The utilization of cannabidiol is increasing across the US, thanks partly to the 2018 Farm Bill. Pregnant people, especially, may consider cannabidiol a more natural product as compared to other treatment options for health issues like pain and nausea. Anyhow, the primary and secondary effects of its use on the fetus are still not known. That is presumably the reason why many people think twice about using CBD in pregnancy. It may also be the reason for the following piece of research about the same matter.
Recently, researchers from the University of Minnesota (UMN) investigated the said effects of cannabidiol on the fetus as well as the animal brain and how it conducts itself. They did so with a mice model, and their study is featured in the ‘Clinical Epigenetics’ journal. The study discovered that using CBD when pregnant may impact the cognition and mood of an offspring long since its exposure to it has stopped. It is the world’s first study to look at the influence of maternal cannabidiol exposure in pregnancy on a mammalian offspring in its adulthood.
The group of researchers comprised the scientists from the university’s Department of Animal Science. They started the study with a dosage that is relevant to humans and typical in grown-ups who buy CBD without prescription for various ailments. Then, the research participants treated the pregnant rodents each day throughout the animals’ pregnancy period and lactation up to the time each of their offsprings was weaned. These offsprings were followed right into their adulthood with no additional cannabidiol; at that time, the researchers measured them for persistent molecular and behavioral effects of the compound.
The scientists looked into the DNA methylation and behavior concerning the rodents. For your information, DNA methylation is a mechanism called heritable epigenetic mark found in human beings and rodents that aids in controlling where, how much and when gene activity happens. The researchers looked at cannabidiol’s effects on the activity markers in multiple brain regions that are essential for mood, cognition, and memory.
Here are some of the most significant findings of their study.
- Chronic maternal cannabidiol treatment did not affect male adult offspring, whereas it raised anxiety and boosted the memory performance of the females.
- CBD’s effects in the course of pregnancy persisted, although the offspring did not have any direct exposure to the compound as adults.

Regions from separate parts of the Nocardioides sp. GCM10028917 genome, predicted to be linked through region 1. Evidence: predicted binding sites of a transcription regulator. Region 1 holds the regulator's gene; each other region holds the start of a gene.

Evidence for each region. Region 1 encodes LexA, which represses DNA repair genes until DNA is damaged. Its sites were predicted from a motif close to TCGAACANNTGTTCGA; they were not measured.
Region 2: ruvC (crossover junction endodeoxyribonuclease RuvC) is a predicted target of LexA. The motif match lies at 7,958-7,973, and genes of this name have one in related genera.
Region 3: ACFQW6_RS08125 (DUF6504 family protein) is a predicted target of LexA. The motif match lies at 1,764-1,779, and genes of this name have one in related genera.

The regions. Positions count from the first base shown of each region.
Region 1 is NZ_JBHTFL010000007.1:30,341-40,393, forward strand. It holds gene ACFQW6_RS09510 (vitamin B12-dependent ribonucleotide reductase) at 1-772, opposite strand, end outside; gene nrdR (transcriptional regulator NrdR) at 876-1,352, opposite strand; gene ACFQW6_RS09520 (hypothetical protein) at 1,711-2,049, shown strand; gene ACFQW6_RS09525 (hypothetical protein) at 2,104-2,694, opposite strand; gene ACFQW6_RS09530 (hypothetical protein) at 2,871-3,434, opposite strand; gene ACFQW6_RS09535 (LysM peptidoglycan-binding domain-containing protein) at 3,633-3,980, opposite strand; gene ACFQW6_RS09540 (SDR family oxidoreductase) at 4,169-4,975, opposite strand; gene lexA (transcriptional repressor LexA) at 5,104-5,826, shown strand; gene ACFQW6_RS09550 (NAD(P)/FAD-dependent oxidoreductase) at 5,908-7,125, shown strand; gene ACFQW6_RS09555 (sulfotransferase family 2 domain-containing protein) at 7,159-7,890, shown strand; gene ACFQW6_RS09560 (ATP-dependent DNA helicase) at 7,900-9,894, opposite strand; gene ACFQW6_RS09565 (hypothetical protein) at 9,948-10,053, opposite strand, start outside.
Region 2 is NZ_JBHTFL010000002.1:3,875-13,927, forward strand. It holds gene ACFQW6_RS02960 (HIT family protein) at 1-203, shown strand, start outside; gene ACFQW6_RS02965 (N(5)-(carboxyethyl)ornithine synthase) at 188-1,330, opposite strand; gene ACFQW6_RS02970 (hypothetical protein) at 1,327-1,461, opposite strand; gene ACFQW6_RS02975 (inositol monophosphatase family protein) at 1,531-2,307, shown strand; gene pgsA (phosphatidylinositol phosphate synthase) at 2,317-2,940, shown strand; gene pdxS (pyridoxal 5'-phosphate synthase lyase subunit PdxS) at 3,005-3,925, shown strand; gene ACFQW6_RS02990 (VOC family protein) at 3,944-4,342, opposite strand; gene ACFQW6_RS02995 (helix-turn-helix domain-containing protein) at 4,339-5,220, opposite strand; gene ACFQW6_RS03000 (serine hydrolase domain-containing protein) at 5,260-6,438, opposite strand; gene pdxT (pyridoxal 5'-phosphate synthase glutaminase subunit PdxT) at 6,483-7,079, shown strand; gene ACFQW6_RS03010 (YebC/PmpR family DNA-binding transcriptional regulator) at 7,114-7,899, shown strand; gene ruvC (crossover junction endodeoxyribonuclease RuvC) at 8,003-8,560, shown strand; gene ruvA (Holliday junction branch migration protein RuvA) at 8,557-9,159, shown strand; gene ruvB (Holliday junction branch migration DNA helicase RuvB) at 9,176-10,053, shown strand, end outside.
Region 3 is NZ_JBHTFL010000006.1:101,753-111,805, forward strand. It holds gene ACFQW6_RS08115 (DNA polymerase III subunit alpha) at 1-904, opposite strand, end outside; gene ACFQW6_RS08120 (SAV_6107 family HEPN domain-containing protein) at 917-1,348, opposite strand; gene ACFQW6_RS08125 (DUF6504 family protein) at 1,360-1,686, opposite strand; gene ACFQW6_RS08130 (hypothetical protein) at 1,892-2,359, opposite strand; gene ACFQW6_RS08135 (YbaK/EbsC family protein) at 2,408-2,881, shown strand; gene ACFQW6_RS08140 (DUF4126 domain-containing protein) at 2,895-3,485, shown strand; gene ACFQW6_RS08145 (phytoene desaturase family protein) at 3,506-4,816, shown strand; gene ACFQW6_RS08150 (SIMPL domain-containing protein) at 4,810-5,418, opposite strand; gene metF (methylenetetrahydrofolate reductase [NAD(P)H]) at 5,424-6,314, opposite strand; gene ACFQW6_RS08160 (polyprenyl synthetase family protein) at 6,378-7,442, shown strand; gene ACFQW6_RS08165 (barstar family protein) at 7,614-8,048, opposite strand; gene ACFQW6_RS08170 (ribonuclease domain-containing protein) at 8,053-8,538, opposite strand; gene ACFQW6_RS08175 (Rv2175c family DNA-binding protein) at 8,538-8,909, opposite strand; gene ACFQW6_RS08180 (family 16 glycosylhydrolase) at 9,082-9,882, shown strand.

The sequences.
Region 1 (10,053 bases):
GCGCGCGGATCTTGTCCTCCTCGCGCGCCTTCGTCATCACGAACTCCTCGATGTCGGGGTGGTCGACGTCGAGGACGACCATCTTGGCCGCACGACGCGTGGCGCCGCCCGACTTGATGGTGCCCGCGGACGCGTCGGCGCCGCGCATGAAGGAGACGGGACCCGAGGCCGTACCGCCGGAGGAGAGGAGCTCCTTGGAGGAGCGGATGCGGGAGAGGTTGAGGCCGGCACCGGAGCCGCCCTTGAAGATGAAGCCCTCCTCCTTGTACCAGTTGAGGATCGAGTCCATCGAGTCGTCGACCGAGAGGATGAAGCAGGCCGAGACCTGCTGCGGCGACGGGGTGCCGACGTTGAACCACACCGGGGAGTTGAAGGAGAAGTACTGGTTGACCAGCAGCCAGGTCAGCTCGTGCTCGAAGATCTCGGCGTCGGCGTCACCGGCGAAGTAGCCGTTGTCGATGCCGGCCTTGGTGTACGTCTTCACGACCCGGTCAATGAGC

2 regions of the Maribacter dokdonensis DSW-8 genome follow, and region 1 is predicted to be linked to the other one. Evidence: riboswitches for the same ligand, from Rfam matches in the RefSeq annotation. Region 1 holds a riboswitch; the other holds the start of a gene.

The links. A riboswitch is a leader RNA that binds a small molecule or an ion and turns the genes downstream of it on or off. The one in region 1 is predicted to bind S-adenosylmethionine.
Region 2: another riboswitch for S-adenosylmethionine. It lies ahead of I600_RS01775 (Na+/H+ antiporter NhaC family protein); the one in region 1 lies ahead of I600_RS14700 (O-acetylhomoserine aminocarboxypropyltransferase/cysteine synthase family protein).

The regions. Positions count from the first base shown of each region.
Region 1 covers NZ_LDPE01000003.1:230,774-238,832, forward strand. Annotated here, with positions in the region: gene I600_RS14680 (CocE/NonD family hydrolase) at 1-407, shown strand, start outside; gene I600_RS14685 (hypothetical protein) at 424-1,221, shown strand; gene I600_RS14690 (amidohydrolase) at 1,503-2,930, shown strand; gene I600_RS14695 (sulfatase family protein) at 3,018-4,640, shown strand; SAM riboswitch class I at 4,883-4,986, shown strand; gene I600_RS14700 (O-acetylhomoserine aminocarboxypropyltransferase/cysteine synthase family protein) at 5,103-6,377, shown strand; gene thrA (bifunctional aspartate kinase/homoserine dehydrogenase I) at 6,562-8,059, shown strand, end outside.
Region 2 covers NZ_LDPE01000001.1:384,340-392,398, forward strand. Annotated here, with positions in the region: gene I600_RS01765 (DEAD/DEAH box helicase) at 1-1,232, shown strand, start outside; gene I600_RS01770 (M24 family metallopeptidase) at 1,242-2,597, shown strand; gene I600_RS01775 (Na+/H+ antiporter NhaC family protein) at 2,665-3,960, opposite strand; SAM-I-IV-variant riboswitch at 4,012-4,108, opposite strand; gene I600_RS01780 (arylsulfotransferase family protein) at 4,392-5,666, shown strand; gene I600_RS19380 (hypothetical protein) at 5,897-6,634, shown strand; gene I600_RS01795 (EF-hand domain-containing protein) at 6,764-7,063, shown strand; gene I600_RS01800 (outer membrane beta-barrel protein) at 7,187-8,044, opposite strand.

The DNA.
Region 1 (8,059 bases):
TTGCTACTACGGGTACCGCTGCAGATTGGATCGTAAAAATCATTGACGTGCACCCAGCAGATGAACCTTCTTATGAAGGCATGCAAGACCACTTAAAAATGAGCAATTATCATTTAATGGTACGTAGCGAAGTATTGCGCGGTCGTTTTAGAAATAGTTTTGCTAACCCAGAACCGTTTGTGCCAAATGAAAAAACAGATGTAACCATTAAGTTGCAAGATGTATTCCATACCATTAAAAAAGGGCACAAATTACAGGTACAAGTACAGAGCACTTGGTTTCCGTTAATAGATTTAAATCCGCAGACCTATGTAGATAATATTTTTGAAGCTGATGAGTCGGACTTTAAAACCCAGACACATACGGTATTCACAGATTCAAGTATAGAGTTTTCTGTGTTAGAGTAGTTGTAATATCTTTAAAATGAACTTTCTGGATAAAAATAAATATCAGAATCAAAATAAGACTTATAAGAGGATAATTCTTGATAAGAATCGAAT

- The genes that CBD affected played a part in the creation of synapses and neurons, conditions such as autism, epilepsy and drug addiction, as well as communication from one neuron to the other.
- Maternal cannabidiol treatment changed gene regulatory markers, such as DNA methylation, in numerous genes situated in the adult female offspring’s brains.
The utilization of cannabidiol has gone up in the recent past. Anyhow, there is no clear idea about how it affects the brain, particularly during development, stated Christopher Fault of the College of Food, Agricultural and Natural Resource Sciences. For your information, Fault is also the director of this study. As for Fault, the study shows that CBD’s utilization in pregnancy can affect children in adulthood and possibly for the remaining part of their life.
Those researchers noticed CBD’s effects on the anxiety and memory of mouse children aged 12 weeks. This period approximating young human adults is a reason to worry, as for Nicole Wanner of College of Veterinary Medicine. Wanner is among the few co-authors of this study. The brain-based DNA methylation markers are mainly set in fetal development, plus cannabidiol’s presence in this process seems to drive some permanent changes.
Wanner also said that the researchers were startled at how much the gene pathways associated with CBD were linked to neurological disorders. She also said that they all expect that future work would be required to understand in what way fetal’s exposure to cannabidiol affects the long-term function of the brain, plus mental health.
As per Wanner and Faulk, it would be important to glean further insight into the way in which CBD impacts the growing brain for safety recommendations down the line.
The researchers keep drawing gestational CBD exposure’s epigenetic map as well as that of its effects on both youth and grown-ups. They anticipate expanding behavioral pieces of research to include drug reward and sociability measures, which are vital for conditions such as autism and drug addiction. The researchers also plan on repeating these measures in adolescent children to find out whether there are abnormalities at a previous age or whether these develop afterward.
The UMN’s College of Food, Agricultural and Natural Resource Sciences funded the study on CBD and pregnancy. You may be able to discover more pieces of information about it in the January 2021 edition of the Clinical Epigenetics online journal.